You’d have to be living under a doughnut hole if you don’t already know that the latest mobile game craze is Pokemon Go. I had heard about the new app in the news, from friends and then finally from my 8 year old son who asked me last night if he could buy the game on his iPad. I immediately said “NO.” I was scared and worried because I had heard in the news that bad people were luring players into dark alleys and stealing their purses. Was this true? I decided to get informed and ask Tech and Marketing expert of dittopr.co, Trey Ditto, “What the frig IS this game and is it safe for my kids?”
“Pokemon is back and back with a vengeance.” Ditto says. “The mobile game is actually set to surpass Twitter and Tinder in daily active users!”
Ok so it’s BIG, people are loving it. But we all want to know is what is it? Ditto explains that it’s a mobile app that incentivizes people to capture pokemons on their phone by way of GPS. Through a map, people can find pokemons to capture in the most obvious (your home or office) and random (a bathroom) places.
And in case you are wondering if there is any kind of reward for capturing these little Japanese figures? No there isn’t. Just some weird bragging rights.
Ditto explains how this is one of the first examples of how augmented reality can be used in gaming and mobilization. “And when I say mobilization, I don’t mean moblle phones. I mean getting people moving around.”
My friend Matt and fellow Pokemon GO user told me yesterday that he’s never walked so far in his life! “I’ve probably walked over five miles trying to find Pokies all over my town.”
Sounds like a good time but as parents we need to ask ourselves, Is this safe for our kids?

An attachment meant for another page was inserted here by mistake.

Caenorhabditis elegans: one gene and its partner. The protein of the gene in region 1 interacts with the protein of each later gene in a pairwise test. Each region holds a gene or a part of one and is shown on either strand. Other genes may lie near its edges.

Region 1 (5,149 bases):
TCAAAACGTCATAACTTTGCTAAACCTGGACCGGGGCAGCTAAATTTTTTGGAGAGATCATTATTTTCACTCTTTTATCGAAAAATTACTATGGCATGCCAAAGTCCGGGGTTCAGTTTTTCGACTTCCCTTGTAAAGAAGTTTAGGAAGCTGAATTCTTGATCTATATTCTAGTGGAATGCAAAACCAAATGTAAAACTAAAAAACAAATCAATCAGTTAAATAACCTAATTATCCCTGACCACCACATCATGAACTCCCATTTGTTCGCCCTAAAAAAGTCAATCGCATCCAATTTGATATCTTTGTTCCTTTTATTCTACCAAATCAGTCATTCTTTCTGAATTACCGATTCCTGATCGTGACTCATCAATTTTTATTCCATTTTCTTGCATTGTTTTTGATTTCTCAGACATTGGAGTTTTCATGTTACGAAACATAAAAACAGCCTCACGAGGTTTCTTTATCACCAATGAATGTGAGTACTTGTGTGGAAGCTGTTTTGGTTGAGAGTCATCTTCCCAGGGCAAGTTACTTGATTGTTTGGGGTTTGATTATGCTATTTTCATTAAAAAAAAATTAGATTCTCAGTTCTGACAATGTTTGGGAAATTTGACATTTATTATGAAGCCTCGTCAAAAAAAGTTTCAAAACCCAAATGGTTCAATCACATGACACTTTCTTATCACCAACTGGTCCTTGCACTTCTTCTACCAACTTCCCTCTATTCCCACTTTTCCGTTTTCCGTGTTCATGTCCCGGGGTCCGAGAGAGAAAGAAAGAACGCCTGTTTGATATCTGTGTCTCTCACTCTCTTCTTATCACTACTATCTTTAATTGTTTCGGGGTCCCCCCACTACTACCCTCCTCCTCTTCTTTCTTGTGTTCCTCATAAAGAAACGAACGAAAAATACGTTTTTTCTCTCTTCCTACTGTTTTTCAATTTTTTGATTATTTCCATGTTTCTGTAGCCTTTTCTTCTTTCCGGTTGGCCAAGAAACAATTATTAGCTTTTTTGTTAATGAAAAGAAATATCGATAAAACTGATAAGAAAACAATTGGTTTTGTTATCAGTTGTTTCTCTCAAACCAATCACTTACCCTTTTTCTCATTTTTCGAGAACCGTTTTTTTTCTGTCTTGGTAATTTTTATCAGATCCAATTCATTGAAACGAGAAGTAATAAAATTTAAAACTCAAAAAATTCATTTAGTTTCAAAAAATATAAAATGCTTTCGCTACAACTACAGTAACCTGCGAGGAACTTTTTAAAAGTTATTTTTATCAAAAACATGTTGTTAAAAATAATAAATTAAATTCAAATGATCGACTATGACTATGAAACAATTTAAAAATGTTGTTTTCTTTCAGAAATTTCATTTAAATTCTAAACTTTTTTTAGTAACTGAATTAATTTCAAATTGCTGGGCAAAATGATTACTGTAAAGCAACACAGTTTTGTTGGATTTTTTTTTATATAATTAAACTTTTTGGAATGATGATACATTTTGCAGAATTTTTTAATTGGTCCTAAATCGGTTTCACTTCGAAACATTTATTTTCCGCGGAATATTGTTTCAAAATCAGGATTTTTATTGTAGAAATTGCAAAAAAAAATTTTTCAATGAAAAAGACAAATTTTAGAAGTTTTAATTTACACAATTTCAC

Ditto says, “First, it’s sending people to random places and people can somewhat control where others go. You can make purchases and lure Pokemon to a specific area. While this is great for brands and retail stores who are driving foot traffic, taking a children’s game – and let’s be honest, this is a children’s game – and enticing people to travel to areas they have never been before can be dangerous.”
“Second, we are way too quick to hand over all our information for the sake of a technology trend. The company that controls the back end of Pokemon Go has access to so much of your information, to include your email. While I don’t have a problem with giving away GPS coordinates because I want to be properly targeted by brands, parents should be weary of letting their kids hand over their entire digital history and future. Also, we live in a world of hackers. I don’t know anything about the security of the company I’m giving away all my information to – to include info that allows me to make purchases.
Ditto assures me that there is a way to make Pokemon Go a fun game for the whole family. “Look, I think this game is great and it is getting people out and about. So, with any new technology trend, parents should find ways to work WITH it. For instance, take the family out and capture Pokemon’s together. It’s good exercise – ie better than sitting around watching TV – and at the end of the day, it’s fun.”
Pokemon Go sounds like a good time but honestly as a mom, I’m not too sure I’m ready to start chasing little monsters around town just yet. Unless of course that little yellow guy is in line at Starbucks. Now that and a good Frappuccino I could get behind.